Chapter 10 takes this information and describes the persistent geostrophic gyres that flow in all oceans except around Antarctica. These are the major currents that transport heat in the oceans and they dramatically affect climate. For example, did you realize that if the Gulf Stream (a geostrophic current) stopped flowing, the climate of most of northern Europe would be dramatically colder, becoming much more like Alaska? Did you also know that Alaska’s climate would be much warmer and more like Europe’s if the Aleutian Island chain and the submerged ridge that separates the North Pacific Ocean from the Bering Sea did not block the Kuroshio current, the Pacific equivalent of the Gulf Stream?

Although the subtropical geostrophic gyres and their currents are globally the most important wind-driven ocean currents, the chapter also reviews equatorial currents, high-latitude gyres, coastal currents, and other types of wind-driven current motion that are important in their own neighborhoods. Also, the chapter has a very important section on the creation of upwelling and downwelling by wind-driven water motions. Upwelling and downwelling are important in determining where and when abundant photosynthetic plankton populations are able to develop together with the fishes and other consumers that they support. Equatorial and coastal upwelling processes will become fundamentally important when we look at life in the oceans in many of the later chapters of this text.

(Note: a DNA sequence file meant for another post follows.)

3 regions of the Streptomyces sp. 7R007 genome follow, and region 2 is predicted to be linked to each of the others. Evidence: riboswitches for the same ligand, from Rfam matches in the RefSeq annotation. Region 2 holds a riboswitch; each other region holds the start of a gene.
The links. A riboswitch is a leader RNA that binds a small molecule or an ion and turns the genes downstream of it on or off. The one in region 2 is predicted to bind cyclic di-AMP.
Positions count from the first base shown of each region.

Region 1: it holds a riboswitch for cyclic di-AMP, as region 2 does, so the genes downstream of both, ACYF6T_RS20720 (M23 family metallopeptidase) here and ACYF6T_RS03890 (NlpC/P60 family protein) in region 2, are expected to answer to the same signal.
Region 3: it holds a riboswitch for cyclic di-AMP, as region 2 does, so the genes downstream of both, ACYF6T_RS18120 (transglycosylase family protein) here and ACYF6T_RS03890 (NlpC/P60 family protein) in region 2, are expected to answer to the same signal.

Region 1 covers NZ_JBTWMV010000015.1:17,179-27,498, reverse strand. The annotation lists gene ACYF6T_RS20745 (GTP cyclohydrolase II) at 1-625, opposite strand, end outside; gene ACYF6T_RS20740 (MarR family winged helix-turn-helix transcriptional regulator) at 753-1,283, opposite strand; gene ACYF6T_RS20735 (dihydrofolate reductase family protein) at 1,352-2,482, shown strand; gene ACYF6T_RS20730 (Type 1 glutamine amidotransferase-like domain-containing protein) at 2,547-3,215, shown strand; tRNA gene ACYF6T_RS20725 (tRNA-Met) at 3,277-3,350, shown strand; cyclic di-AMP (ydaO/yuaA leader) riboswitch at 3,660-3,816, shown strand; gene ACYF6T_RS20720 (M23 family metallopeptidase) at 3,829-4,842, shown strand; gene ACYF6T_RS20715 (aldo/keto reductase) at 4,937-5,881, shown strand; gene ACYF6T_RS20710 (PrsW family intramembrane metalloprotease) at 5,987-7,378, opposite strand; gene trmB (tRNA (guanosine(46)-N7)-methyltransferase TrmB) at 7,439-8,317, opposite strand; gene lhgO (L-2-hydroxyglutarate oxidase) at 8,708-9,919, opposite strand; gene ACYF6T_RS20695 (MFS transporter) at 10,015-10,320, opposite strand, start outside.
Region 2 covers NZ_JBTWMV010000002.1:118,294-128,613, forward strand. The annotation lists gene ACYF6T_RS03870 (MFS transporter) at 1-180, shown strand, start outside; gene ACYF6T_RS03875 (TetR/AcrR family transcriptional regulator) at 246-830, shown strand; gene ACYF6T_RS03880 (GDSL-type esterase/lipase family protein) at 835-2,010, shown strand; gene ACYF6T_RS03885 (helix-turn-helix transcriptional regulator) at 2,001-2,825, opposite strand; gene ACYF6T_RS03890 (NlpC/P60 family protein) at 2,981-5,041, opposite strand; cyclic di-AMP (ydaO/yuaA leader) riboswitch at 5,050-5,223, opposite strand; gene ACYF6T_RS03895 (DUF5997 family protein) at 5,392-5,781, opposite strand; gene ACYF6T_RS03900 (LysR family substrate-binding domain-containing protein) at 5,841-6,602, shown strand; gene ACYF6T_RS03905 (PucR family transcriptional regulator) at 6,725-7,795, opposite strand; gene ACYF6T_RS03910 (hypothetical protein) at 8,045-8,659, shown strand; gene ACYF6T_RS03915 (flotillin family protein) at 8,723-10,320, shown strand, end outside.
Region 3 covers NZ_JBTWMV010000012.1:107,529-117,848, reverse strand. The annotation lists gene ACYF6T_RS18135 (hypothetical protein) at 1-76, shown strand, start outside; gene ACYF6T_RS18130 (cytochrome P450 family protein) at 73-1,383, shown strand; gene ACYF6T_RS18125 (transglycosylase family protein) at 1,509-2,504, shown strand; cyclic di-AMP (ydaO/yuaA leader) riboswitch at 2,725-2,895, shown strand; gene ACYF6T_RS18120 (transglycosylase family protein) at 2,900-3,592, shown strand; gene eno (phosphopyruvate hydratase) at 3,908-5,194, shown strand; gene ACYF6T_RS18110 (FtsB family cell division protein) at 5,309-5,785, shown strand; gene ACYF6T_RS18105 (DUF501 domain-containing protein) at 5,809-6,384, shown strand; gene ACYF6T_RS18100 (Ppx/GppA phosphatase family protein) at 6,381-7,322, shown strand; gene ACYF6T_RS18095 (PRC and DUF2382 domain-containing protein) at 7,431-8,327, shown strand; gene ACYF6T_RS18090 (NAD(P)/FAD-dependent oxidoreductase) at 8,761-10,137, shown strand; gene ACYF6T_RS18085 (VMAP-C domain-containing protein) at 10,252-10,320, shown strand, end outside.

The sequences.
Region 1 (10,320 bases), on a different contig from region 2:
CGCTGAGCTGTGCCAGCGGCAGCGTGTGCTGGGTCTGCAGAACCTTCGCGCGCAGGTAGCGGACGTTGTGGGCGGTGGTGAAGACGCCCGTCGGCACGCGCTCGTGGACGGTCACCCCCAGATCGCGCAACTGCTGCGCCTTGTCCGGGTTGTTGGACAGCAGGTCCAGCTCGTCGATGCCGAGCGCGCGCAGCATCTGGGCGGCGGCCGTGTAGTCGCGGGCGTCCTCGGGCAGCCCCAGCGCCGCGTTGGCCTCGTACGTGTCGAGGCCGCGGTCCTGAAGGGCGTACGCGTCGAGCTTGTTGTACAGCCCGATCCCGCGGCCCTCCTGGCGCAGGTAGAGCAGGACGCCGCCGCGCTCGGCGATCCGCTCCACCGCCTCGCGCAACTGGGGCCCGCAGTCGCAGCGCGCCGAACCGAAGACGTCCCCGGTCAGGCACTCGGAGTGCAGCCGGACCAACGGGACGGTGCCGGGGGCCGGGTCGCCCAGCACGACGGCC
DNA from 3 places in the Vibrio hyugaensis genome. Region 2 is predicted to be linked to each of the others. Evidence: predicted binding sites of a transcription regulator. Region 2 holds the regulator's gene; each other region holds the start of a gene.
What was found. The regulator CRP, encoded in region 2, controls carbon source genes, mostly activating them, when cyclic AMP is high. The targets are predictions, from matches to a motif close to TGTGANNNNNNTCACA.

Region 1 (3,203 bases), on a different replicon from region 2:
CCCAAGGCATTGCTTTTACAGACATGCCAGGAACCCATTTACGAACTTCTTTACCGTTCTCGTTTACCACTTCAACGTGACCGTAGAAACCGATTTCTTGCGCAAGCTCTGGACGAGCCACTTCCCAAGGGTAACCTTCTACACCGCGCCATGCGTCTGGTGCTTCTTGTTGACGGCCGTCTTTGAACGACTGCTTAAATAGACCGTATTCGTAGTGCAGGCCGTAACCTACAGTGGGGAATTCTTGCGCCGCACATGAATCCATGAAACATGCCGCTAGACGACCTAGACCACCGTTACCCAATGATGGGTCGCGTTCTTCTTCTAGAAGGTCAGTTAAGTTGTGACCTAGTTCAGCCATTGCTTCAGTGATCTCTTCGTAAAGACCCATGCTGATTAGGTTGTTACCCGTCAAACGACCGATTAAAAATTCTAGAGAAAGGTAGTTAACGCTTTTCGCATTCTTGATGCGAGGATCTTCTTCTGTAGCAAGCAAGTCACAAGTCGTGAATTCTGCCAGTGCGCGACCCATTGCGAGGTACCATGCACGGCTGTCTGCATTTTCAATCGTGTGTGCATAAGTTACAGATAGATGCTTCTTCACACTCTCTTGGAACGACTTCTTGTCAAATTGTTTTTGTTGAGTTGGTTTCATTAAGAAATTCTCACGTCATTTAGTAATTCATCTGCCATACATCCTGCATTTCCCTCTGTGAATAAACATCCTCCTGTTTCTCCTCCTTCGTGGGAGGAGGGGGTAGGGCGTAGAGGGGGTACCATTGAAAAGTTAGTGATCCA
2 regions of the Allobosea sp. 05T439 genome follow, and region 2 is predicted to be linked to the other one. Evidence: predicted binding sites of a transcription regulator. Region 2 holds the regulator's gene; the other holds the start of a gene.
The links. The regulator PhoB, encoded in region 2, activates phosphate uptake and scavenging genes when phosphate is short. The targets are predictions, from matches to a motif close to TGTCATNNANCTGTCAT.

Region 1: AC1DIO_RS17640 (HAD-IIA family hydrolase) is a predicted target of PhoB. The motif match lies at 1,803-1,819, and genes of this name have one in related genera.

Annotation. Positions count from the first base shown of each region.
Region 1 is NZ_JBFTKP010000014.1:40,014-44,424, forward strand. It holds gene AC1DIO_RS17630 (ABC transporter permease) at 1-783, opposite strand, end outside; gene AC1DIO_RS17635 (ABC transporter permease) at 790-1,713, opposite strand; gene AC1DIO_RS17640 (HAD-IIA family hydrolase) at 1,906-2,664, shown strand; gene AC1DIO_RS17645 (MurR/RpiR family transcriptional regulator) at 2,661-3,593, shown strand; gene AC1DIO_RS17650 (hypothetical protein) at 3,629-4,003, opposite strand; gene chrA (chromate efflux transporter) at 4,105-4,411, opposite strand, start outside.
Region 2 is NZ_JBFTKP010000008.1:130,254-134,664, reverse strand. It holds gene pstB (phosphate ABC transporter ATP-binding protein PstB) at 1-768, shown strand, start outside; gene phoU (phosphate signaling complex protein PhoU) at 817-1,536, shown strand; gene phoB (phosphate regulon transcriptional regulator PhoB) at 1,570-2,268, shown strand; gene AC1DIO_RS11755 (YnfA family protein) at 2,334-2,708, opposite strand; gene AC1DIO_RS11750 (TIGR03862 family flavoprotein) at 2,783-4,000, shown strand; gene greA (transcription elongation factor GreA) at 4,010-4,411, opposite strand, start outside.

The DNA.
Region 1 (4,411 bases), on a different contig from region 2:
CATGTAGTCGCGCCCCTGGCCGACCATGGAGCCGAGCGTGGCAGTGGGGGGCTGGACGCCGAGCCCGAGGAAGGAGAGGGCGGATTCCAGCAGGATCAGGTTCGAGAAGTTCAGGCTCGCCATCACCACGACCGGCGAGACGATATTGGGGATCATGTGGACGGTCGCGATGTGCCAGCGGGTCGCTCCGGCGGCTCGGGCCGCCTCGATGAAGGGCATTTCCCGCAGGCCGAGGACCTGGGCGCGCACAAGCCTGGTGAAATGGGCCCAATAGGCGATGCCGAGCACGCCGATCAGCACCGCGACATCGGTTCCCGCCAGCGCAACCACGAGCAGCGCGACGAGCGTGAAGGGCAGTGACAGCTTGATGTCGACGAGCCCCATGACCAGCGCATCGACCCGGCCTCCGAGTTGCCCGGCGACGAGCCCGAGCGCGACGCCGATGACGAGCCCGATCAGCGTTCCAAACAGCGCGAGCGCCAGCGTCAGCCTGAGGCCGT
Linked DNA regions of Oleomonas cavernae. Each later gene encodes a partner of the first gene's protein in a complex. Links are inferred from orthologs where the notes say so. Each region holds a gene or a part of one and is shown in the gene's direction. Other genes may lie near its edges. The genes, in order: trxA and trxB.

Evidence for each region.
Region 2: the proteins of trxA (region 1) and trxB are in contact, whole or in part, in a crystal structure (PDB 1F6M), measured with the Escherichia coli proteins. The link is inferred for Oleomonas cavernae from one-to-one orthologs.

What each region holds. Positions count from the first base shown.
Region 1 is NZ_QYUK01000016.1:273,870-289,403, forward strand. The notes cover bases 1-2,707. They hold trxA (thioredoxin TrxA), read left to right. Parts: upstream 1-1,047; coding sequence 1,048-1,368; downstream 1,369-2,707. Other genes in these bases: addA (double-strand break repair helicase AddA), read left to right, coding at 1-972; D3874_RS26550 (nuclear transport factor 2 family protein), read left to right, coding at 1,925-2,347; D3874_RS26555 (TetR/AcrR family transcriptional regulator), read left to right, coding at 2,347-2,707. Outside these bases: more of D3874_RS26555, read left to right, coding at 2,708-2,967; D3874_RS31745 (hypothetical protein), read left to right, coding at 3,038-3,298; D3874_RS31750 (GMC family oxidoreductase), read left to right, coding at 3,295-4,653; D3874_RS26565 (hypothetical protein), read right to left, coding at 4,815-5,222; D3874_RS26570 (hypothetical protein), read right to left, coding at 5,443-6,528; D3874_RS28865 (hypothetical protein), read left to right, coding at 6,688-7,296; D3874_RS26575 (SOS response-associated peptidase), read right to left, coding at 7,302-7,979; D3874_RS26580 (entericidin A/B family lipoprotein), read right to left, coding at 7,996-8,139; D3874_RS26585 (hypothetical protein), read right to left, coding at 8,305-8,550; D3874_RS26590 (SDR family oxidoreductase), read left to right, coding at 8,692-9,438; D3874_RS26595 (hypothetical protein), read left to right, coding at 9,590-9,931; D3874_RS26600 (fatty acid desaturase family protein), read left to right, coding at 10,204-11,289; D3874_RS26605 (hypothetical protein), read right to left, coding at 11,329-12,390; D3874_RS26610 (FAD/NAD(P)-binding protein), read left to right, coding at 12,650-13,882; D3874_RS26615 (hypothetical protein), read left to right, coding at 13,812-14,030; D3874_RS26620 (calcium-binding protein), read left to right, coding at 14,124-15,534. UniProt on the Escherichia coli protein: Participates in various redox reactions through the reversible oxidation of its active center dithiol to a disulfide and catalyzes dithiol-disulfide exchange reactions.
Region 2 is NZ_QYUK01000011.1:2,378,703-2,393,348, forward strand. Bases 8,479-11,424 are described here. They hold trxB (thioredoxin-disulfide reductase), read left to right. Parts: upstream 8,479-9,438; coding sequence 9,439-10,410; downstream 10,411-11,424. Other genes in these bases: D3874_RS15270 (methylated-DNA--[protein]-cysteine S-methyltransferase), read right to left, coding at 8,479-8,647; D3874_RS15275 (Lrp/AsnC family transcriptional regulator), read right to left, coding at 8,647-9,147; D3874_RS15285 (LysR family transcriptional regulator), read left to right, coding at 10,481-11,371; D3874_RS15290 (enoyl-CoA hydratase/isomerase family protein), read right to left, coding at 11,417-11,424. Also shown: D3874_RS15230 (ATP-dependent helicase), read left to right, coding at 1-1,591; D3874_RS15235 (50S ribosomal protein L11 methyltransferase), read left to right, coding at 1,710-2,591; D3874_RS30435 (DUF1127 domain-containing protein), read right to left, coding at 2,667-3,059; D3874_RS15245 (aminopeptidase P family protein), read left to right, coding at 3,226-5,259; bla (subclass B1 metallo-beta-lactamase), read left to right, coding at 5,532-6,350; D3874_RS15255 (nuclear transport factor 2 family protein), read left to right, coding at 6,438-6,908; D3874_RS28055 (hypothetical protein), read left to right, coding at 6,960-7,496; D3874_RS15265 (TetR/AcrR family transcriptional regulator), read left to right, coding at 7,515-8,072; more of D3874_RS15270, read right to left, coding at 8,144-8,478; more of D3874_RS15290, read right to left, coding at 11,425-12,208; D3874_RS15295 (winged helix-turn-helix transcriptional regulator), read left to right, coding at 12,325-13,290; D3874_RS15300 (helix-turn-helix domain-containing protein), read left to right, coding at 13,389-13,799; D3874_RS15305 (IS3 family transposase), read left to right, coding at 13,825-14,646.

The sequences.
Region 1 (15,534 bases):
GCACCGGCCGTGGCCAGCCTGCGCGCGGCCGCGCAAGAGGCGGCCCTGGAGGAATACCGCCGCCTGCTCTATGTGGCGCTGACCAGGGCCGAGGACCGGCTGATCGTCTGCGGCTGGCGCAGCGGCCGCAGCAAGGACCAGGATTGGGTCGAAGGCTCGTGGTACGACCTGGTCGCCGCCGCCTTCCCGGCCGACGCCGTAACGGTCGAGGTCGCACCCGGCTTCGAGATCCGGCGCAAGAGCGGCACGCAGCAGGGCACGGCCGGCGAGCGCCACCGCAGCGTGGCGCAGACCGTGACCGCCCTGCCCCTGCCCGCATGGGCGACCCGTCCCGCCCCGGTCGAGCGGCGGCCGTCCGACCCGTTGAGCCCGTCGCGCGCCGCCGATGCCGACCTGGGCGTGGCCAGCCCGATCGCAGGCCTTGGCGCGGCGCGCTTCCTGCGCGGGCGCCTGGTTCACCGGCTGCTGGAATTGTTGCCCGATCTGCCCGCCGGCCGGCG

Thermohaline circulation—currents created by high-density water sinking from the ocean surface into the depths, where it spreads out at its level of density equilibrium—is much simpler to understand than geostrophic currents, but these currents are not as well studied as surface currents although no less important. Did you know that cold water sinking at just a few locations near the poles flows through all the ocean basins and eventually returns in a conveyor belt–like circulation that includes the Gulf Stream? Did you know that this conveyor circulation has been shut down in the past with devastating and very rapid effects on climate, especially in Europe? Did you know that the rate of water sinking to drive this conveyor has slowed considerably in the past two decades and that ocean scientists believe it may slow even further as a result of global climate change?